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How to charge lithium and lead-acid batteries with an alternator

When installing a lithium battery on a boat or a camping car you need to decide if and how the alternator will charge it at the same time as the starter battery. If not done the right way the alternator could be damaged. In this article I address some key questions you may ask yourself, I point out some challenges to be aware of, and I propose example of functional diagrams.

Q 1: Do I need to keep the lead-acid starter battery?

Yes. Most lithium batteries are not designed to deliver the cranking current required to start a diesel engine and if it does it would make it age faster. If it is “drop-in” lithium battery there is a risk that the internal BMS will shutdown the battery. It is also a safety to always have a full starter battery independent from the house bank.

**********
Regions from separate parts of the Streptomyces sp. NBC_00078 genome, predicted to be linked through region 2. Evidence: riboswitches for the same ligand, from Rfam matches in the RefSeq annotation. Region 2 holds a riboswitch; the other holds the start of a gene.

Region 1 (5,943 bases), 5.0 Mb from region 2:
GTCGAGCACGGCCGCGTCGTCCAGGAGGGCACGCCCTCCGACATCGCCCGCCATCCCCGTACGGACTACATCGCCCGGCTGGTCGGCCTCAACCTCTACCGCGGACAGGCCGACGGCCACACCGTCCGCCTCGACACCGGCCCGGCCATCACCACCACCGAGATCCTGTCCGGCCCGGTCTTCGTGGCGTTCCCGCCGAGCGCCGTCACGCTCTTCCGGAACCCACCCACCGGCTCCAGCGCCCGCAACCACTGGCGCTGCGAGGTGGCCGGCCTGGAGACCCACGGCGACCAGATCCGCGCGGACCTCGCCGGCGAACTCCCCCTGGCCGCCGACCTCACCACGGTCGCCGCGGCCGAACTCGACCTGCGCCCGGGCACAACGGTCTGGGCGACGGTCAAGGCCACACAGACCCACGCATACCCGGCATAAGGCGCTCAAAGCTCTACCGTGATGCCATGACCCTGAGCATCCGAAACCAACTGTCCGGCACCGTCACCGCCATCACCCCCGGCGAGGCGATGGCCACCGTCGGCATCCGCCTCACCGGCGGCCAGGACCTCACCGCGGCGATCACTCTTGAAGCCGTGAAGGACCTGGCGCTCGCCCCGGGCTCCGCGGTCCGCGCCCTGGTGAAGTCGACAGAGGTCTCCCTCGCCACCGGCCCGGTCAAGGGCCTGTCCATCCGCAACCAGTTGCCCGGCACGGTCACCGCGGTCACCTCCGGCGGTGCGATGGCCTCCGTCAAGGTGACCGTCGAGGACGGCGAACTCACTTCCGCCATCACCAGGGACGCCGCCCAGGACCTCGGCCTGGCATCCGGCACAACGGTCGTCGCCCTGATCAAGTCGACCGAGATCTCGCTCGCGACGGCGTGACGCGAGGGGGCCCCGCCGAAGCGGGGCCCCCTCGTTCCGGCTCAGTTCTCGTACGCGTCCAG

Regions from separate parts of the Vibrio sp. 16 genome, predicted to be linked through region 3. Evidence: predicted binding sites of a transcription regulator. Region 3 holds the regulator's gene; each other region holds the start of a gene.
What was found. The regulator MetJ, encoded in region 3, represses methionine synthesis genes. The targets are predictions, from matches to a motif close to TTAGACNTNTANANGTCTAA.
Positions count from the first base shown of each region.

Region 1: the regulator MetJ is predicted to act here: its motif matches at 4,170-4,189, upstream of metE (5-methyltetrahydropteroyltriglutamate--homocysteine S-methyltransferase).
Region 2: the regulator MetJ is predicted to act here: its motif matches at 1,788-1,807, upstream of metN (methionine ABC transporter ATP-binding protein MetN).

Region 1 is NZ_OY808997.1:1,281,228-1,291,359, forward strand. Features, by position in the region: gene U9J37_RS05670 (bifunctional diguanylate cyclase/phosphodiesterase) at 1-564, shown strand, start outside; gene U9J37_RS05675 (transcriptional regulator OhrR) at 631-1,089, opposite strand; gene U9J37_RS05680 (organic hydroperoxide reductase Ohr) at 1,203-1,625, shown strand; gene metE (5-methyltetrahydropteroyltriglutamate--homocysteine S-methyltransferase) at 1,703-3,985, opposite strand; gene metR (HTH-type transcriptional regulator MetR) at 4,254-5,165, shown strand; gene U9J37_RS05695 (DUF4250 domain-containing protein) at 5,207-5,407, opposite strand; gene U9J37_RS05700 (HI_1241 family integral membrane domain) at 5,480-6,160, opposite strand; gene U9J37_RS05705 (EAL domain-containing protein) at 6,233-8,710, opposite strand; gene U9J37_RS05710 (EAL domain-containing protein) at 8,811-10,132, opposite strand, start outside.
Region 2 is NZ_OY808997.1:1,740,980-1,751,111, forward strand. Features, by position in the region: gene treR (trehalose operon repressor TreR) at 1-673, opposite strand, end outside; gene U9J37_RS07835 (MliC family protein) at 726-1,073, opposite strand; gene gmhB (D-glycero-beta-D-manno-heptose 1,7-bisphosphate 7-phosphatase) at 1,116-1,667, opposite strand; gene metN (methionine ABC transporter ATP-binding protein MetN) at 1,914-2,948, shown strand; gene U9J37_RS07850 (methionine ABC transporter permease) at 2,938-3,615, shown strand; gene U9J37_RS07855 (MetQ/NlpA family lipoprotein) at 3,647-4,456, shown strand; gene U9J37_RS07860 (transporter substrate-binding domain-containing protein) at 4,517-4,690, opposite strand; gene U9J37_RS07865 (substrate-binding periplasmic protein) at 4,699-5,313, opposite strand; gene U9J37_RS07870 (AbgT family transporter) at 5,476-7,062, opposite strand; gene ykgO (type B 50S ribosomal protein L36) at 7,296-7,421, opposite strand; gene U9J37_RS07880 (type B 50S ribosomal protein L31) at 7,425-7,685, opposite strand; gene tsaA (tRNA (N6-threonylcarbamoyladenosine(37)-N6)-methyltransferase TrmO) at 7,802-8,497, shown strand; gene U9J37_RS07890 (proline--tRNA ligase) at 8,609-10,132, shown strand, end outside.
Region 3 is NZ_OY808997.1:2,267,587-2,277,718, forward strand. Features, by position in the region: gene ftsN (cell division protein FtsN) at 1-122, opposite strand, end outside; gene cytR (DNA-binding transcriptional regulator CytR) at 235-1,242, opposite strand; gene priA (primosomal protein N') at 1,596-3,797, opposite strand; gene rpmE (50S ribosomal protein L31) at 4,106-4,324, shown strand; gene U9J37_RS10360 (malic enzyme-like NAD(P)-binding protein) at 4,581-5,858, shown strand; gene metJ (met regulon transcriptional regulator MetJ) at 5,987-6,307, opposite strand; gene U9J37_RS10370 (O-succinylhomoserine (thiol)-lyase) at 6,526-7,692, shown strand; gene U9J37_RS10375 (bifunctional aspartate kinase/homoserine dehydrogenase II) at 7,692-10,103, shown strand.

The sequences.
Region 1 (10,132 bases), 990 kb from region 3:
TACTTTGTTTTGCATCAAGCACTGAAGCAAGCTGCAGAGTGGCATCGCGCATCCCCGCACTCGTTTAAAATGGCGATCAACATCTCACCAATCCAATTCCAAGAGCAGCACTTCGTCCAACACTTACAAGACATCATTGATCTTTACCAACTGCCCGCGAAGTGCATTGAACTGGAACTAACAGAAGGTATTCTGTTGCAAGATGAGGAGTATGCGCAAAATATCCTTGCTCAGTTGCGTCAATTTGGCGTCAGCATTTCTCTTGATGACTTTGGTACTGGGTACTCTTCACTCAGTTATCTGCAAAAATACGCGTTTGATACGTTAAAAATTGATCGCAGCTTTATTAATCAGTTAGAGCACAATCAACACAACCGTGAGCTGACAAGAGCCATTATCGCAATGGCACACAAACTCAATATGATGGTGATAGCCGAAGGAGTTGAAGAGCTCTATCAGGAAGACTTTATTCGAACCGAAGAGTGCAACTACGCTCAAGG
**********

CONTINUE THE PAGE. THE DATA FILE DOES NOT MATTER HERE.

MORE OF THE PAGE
Q 2: Can I just connect lithium and lead-acid batteries in parallel?

Yes. Most of the time the lithium battery will trickle charge the lead-acid battery (it has a higher resting voltage 13.2v vs. 12.8v) and that will keep the lead-acid battery full and healthy for a long time. Having two battery banks is the opportunity to use the lead-acid battery as a backup in case the BMS shuts down the lithium battery… like that you will not be left in the dark! (see how to do it at the end of the article)

Q 3: Can I charge the lithium battery with the same voltage I use for the lead-acid battery?

Yes… but you should not if you don’t want the lithium battery to age faster (capacity loss). Many studies show that charging a lithium battery at 13.8v is enough to fill it up at more than 95% SOC (state of charge). The battery will age faster if it is charged at a higher voltage or if it is kept at a “float” voltage above 13.2v. So why would you do it if that will shorten the life of your battery?

Q 4: Can my existing standard alternator charge the lithium battery?